And it is in the 20th arrondissement that you will Tenon Hospital where she was born, 72 Rue de Belleville where she lived as a child, and Aux Folies café nightclub where she would find fame. Other famous addresses in the area are Place Édith Piaf where a bar is located in her name and Le Vieux Belleville café where the public is invited to sing along to her most well-known tunes.

Parc de Belleville

If you are looking to watch the fireworks on Bastille day (14 July) and don’t particularly want to deal with the crowd at the Eiffel Tower, the Parc de Belleville in the 20th arrondissement is a great place to be. It is a small sloping on a hill offering offers great vantage points across the city.

There is also has a small vineyard in the area with plantings of pinot meunier and chardonnay grapes at the top of Parc de Belleville.

Shopping

In terms of shopping, there are not really any large commercial malls in the 20th arrondissement, but there are quite a few local farmers’ markets sprinkled around the area that are set up on Wednesday, Thursday, Saturday and Sunday mornings.

The biggest ones are Marché Télégraphe on Rue du Télégraphe (Metro Telegraph) and Marché Belgrand at Place Edith Piaf (Metro Gambetta). Both markets are open on Wednesday and Saturday mornings.

Other outdoor markets include the Marché aux puces de Montreuil at Avenue du Professeur André Lemierre (Métro Porte de Montreuil) and Vide-grenier de la place des Grandes Rigoles at Place des Grandes Rigoles (Métro Pyrénées). These markets sell antiques, knickknacks, and other 2nd hand items and are quite popular with les antiquers.

What to eat: Restaurants, Brasseries, and Bistros

The 20th arrondissement has no shortage of restaurants, with quite a variety. Some local favorites are:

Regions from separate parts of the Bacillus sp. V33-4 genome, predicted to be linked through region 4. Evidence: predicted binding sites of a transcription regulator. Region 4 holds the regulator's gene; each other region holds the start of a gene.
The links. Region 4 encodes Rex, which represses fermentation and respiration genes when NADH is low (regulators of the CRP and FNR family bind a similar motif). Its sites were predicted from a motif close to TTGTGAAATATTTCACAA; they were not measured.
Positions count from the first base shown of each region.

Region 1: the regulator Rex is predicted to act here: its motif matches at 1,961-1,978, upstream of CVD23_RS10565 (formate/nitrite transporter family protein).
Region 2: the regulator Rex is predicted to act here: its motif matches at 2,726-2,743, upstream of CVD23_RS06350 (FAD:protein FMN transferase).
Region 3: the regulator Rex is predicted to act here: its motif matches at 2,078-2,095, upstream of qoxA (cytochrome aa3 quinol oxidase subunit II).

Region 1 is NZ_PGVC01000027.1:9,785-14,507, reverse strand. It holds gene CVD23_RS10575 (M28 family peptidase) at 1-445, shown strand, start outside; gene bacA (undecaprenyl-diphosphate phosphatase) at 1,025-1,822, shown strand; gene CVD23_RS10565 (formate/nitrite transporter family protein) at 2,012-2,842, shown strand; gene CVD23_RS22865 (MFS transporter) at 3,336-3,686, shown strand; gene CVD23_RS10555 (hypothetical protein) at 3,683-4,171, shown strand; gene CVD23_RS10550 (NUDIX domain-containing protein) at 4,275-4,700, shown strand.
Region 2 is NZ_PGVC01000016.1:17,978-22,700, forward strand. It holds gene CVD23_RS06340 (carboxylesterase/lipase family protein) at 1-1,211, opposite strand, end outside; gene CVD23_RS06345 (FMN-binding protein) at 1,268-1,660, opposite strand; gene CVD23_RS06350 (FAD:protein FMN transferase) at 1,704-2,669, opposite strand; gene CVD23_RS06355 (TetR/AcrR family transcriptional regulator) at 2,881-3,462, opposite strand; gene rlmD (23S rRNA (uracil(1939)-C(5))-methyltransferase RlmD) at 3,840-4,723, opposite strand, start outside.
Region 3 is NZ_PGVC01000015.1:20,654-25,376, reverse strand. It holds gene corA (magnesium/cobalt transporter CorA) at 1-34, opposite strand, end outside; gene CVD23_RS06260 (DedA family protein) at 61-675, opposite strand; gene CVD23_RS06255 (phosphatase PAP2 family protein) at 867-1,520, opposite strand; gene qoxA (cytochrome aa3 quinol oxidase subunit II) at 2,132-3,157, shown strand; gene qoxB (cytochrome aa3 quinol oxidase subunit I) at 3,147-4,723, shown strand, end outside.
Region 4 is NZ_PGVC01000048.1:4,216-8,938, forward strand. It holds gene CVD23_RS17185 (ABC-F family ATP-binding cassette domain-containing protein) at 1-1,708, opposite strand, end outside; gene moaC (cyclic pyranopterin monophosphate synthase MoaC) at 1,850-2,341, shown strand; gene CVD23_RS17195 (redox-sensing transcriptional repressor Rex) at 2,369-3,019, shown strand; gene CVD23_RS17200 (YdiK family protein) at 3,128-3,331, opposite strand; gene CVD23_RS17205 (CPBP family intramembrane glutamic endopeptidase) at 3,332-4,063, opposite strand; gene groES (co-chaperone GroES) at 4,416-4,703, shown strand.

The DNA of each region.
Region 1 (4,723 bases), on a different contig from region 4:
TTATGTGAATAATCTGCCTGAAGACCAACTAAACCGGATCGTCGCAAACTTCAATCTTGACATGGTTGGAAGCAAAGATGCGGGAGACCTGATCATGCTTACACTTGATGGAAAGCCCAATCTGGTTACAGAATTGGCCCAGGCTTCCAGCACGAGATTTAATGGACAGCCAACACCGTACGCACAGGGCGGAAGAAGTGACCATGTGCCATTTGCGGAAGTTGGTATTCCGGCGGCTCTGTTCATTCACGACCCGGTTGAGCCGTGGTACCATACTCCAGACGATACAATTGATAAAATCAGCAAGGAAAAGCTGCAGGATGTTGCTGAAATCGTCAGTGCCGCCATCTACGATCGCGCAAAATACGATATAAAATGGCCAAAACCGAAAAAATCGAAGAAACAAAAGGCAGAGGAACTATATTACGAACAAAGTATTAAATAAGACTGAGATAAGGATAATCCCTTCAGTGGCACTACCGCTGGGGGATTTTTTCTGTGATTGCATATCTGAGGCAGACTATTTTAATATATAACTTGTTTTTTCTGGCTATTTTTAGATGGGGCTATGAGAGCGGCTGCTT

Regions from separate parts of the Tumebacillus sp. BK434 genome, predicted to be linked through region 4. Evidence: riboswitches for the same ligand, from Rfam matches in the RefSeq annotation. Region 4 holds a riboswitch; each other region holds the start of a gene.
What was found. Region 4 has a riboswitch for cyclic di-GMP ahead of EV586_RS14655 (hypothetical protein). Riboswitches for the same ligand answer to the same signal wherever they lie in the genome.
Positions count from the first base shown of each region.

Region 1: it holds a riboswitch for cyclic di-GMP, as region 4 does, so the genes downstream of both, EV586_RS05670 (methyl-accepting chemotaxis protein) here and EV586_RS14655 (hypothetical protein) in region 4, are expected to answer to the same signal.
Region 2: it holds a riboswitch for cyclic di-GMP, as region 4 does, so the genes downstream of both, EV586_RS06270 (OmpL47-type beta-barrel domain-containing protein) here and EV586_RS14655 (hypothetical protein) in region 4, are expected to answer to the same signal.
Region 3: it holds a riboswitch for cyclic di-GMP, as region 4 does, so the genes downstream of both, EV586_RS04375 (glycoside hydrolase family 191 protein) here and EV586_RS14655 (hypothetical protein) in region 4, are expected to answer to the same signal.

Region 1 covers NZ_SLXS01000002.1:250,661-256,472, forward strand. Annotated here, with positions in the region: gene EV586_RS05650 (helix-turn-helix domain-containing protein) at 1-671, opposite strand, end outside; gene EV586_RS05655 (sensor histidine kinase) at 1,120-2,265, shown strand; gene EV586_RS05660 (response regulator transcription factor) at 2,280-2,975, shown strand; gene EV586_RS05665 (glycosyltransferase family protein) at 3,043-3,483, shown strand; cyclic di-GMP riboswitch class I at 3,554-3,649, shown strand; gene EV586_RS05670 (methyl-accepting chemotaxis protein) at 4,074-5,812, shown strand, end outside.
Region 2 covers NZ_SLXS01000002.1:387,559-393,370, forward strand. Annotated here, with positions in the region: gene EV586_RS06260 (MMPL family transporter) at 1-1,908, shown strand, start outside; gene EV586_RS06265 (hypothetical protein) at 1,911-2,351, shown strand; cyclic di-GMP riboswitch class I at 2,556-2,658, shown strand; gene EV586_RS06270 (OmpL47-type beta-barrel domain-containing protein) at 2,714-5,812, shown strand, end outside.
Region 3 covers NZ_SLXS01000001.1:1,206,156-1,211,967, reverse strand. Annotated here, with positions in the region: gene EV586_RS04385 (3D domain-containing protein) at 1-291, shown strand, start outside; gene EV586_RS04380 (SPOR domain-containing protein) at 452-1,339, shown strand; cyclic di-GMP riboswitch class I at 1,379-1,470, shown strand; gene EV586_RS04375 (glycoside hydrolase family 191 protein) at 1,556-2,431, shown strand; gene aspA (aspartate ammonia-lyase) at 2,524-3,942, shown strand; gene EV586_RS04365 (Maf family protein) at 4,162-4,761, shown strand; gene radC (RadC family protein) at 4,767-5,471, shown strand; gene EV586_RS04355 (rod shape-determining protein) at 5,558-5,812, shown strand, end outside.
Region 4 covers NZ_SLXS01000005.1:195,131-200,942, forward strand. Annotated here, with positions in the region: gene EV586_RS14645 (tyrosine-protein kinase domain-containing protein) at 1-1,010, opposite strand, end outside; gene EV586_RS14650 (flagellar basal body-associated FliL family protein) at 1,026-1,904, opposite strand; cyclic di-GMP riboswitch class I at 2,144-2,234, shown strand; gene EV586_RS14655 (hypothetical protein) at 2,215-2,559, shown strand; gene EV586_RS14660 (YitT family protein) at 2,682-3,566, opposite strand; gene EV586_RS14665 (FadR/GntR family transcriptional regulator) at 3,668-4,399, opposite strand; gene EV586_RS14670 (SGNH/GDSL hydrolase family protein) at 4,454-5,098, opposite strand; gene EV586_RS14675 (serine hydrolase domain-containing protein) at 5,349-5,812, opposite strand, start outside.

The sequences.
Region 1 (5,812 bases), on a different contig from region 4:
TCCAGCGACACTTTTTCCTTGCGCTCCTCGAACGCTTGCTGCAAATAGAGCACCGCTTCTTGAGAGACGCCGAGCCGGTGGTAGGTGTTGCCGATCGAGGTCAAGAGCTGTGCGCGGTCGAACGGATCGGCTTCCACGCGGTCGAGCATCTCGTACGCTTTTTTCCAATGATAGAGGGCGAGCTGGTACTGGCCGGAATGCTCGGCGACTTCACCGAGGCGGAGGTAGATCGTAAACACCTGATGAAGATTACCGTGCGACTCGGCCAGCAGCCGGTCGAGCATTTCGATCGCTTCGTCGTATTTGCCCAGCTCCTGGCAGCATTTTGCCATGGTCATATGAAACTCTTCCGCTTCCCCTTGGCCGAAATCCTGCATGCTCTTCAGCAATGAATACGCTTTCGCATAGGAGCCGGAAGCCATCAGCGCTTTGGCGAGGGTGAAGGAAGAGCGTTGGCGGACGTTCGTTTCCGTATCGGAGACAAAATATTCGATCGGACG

• Mama Shelter – popular bar and restaurant in a hotel at 109 Rue de Bagnolet, 75020 Paris
  • Dilia – creative Italian at 1 Rue d’Eupatoria, 75020 Paris
  • Les Mondes Bohèmes – laidback French at 31 Rue des Vignoles, 75020 Paris
  • Restaurant Là-haut – neighborhood bistro at 10 Rue Pixérécourt, 75020 Paris

You can find more ideas and ways of spending an evening in Paris here.

Bars and Nightlife

There are a lot of small bars and pubs in this area, catering to locals rather than many tourists. Some popular favorites are:

You can find more bars and nightlife options around Paris here.

Where to stay: Hotels and other accommodation

While the 20th arrondissement is not the most central, there are several metro stations around the area that make it very convenient to get around. Prices of hotels in the 20eme arrondissement are also slightly cheaper compared to the central arrondissements. Some recommended hotels are:

You can find more accommodation options for the 20th arrondissement here.

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If you enjoyed that article, you may like to read more about the nearby 12th and 19th arrondissements. A bientôt!